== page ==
I don’t have much to add to the mockery that has greeted Sally Quinn’s latest lament for the decline of the Georgetown Soiree as the epicenter of Washington power. As is often the case (until Charlie Pierce weighs in; alas, Charlie has only done a brief drive-by), the most effective snark is offered by Jon Chait, who takes the anthropological approach:

The bipartisanship cargo cult in Washington is a rather sad tribe of people that laments the decline of bipartisanship, fails to grasp the larger historic forces that made bipartisanship appear and then disappear, and concludes that the problem is the lack of dinner parties. This is, believe it or not, an extremely common belief in our capital city. Seriously. Hardly a week goes by without somebody blaming partisan polarization on the lack of proper dinner parties or, in an occasional twist, lunch.

Quinn’s essay follows the general contours of this genre, but she adds her own uniquely mortifying touches. Her mourning of the decline of the Georgetown dinner party sweeps together such disparate trends as the appearance of a Kardashian at the White House Correspondents’ Dinner, Citizens United, hard times at newspapers, and the appearance on the scene of “25-year-old bloggers.” The result of all these baffling developments is that Quinn now has to have dinner with actual friends and not just people using each other for access to power.

My own reaction to Quinn’s end-of-an-era ruminations is that her horror at the triumph of pure money–as opposed to money reflected in the politics of defended privilege–in Washington sorta kinda misses the point. It’s as though she were recording the Sack of Rome from the perspective of someone who is mainly exercised by the poor table manners exhibited by the Visigoths.

But the very funniest thing about Quinn’s column is her continuing struggle with the very important question of the First Family’s culpability for this descent into gauchery:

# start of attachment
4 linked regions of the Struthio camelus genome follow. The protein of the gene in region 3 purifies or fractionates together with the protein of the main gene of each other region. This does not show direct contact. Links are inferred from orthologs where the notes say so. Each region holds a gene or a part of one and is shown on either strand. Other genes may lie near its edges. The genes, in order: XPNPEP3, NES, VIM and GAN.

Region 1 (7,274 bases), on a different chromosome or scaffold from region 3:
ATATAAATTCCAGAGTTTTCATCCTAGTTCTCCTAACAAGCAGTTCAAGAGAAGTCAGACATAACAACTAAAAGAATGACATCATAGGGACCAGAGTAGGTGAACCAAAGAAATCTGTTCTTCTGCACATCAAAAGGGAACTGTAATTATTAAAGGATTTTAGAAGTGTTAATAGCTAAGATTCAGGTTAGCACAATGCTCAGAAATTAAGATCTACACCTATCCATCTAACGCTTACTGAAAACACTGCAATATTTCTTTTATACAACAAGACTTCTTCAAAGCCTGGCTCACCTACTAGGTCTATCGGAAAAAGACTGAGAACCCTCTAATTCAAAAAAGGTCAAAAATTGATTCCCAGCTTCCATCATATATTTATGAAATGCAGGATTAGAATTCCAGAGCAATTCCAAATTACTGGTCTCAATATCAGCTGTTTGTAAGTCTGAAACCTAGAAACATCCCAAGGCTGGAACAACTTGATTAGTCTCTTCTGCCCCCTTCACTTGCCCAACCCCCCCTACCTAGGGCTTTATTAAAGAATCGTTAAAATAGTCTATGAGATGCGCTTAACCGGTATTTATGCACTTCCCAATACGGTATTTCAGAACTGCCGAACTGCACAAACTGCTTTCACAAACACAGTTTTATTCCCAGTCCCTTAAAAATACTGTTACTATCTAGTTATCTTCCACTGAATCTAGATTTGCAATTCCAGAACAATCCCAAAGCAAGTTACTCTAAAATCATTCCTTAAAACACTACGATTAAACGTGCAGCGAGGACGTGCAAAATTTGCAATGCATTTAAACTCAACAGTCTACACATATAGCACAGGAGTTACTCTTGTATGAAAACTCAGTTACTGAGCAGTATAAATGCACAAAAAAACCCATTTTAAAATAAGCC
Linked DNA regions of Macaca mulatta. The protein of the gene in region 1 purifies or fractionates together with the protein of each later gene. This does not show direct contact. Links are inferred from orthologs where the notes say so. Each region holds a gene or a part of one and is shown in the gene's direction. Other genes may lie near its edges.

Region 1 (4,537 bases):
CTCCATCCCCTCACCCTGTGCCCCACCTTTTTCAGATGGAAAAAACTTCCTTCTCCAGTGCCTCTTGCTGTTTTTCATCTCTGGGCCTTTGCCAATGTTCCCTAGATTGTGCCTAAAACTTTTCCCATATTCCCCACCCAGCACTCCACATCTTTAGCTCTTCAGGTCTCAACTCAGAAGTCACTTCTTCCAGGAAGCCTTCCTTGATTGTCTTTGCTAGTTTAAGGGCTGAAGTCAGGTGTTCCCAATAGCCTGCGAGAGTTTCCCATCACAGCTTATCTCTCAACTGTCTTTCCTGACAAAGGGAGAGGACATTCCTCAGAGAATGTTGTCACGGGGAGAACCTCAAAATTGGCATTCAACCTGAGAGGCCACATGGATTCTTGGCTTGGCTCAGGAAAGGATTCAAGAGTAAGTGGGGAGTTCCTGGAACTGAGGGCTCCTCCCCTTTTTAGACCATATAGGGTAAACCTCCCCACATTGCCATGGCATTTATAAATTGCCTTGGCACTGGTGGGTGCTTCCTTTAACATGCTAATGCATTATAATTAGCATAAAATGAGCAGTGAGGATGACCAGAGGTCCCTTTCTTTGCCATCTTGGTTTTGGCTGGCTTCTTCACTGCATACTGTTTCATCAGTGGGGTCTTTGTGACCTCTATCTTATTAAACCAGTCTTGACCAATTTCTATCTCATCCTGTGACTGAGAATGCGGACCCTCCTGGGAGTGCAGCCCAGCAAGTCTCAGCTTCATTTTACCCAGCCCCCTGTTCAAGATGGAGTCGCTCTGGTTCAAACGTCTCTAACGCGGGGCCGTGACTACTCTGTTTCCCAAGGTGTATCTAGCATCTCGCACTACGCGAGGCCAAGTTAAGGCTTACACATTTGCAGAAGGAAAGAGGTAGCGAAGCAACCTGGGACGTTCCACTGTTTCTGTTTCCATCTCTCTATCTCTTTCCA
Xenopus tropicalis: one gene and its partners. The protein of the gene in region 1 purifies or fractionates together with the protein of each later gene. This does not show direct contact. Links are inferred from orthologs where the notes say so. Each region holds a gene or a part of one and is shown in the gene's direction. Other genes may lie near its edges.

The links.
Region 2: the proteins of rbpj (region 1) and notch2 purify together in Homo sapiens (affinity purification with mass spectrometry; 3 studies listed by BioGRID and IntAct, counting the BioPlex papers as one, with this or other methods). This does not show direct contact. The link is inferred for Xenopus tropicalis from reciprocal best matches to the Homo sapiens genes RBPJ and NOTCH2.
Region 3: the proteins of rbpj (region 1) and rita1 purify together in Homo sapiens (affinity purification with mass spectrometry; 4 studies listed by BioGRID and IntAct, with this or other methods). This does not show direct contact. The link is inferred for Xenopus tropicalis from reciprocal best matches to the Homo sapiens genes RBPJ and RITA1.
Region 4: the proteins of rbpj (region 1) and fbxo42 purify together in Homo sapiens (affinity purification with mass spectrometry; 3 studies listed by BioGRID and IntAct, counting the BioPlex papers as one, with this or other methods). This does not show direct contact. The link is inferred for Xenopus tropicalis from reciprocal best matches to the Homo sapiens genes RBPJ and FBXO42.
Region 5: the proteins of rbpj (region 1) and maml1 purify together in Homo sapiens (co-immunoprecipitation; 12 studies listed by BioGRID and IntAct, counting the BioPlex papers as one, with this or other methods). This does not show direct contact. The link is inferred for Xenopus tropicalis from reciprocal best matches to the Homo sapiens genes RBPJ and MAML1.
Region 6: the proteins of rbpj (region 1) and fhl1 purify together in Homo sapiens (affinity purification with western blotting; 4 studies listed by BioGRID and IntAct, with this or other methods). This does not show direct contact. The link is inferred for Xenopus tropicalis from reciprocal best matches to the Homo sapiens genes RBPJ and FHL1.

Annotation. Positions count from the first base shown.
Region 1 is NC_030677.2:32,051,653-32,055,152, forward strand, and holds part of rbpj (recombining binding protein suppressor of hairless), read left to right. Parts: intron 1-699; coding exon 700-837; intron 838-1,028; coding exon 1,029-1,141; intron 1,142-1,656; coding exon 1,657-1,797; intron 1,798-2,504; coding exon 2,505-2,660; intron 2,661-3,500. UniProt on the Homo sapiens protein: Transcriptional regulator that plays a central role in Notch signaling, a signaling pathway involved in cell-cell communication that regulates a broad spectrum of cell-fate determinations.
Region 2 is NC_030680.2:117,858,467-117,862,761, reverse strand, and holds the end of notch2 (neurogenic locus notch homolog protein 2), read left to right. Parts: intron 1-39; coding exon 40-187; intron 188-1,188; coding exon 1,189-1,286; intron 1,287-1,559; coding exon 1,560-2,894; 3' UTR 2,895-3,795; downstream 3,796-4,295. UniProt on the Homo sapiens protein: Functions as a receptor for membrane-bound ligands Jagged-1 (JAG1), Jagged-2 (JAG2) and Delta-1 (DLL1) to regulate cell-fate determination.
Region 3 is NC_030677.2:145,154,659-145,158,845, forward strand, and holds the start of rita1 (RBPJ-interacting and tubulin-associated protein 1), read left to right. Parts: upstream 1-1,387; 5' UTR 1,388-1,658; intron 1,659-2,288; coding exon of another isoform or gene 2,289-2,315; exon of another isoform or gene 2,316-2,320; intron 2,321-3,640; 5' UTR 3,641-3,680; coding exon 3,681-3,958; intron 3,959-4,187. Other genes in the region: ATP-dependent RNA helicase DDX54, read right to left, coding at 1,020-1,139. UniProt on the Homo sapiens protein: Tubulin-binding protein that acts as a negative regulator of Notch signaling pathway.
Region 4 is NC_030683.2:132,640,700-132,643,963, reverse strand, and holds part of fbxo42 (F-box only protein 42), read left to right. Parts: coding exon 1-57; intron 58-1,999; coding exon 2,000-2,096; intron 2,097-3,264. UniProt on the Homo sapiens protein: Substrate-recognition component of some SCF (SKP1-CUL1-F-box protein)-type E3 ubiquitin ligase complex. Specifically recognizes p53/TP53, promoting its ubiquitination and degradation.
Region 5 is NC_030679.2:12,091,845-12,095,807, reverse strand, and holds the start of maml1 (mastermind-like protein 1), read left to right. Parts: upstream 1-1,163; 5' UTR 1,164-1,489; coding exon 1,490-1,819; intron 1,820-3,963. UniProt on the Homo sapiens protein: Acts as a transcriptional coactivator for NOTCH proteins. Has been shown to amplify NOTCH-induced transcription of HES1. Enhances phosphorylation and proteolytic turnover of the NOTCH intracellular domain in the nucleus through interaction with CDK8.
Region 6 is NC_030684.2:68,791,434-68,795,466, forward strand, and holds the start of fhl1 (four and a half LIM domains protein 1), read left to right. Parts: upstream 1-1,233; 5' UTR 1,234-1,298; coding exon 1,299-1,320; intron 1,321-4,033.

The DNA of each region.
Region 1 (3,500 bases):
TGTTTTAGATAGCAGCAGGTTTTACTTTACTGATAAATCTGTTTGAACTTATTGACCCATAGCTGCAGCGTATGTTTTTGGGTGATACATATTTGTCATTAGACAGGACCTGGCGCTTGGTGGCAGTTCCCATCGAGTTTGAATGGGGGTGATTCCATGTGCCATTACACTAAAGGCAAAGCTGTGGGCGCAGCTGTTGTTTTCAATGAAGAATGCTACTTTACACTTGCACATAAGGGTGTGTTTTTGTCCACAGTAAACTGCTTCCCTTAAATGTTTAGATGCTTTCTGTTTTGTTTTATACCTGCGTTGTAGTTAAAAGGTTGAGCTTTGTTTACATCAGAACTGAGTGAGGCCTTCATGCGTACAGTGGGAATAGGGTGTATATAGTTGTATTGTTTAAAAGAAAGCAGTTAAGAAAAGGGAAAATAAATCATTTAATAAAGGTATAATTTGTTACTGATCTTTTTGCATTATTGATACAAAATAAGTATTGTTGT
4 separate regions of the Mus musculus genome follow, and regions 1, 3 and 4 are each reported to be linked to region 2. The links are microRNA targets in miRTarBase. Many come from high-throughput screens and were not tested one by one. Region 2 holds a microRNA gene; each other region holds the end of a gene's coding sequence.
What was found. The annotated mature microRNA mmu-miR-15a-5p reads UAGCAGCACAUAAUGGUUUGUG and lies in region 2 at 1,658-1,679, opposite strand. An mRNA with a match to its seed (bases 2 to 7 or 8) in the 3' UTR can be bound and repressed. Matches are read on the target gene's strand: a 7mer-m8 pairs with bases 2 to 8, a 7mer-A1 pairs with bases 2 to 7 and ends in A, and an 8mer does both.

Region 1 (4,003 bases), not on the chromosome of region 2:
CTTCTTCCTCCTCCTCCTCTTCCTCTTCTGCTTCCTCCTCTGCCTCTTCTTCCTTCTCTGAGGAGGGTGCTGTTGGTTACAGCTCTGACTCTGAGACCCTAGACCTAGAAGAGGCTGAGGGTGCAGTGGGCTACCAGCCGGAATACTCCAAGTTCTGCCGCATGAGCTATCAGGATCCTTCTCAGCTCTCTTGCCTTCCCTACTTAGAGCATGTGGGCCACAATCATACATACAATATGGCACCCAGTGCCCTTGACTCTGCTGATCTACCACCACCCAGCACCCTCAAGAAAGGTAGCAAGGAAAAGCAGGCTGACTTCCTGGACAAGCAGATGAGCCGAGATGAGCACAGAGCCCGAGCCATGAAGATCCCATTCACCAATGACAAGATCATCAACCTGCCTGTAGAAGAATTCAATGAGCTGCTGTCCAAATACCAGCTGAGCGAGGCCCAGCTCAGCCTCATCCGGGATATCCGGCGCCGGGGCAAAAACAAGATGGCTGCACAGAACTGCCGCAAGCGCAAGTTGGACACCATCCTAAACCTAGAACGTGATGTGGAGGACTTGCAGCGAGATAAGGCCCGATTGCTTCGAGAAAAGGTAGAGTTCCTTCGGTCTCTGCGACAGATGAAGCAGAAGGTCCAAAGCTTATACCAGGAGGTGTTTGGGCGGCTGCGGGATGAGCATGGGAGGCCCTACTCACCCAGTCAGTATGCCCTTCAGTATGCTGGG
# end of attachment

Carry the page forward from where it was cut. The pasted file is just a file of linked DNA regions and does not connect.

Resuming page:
The White House’s power comes from the money people give the president. He wouldn’t be there if it weren’t for his big donors. He had a Hollywood fundraiser last month at George Clooney’s house where he raised $15 million. Those are the people who count. If the president thought that there was real power in Washington, that the Congress, the diplomatic corps or the journalists could help him in any way, then he and the first lady would surely go out more often.

The Obamas have been roundly criticized [mainly by Quinn!] for not being part of the Washington social scene. The question is, does it matter? Could Obama win or lose the presidency because he has dissed the Washington community? I suspect the answer is no. It doesn’t matter anymore.

For Quinn, admitting the Washington social scene “doesn’t matter anymore” is equivalent to a priest’s loss of faith in old age (ironic, insofar is she is the self-appointed editor of WaPo’s On Faith subsite). But it’s good to know she no longer blames Barack Obama, a victim just like the rest of us of the ruins of Washington Society.

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Ed Kilgore is a political columnist for New York and managing editor at the Democratic Strategist website. He was a contributing writer at the Washington Monthly from January 2012 until November 2015, and was the principal contributor to the Political Animal blog.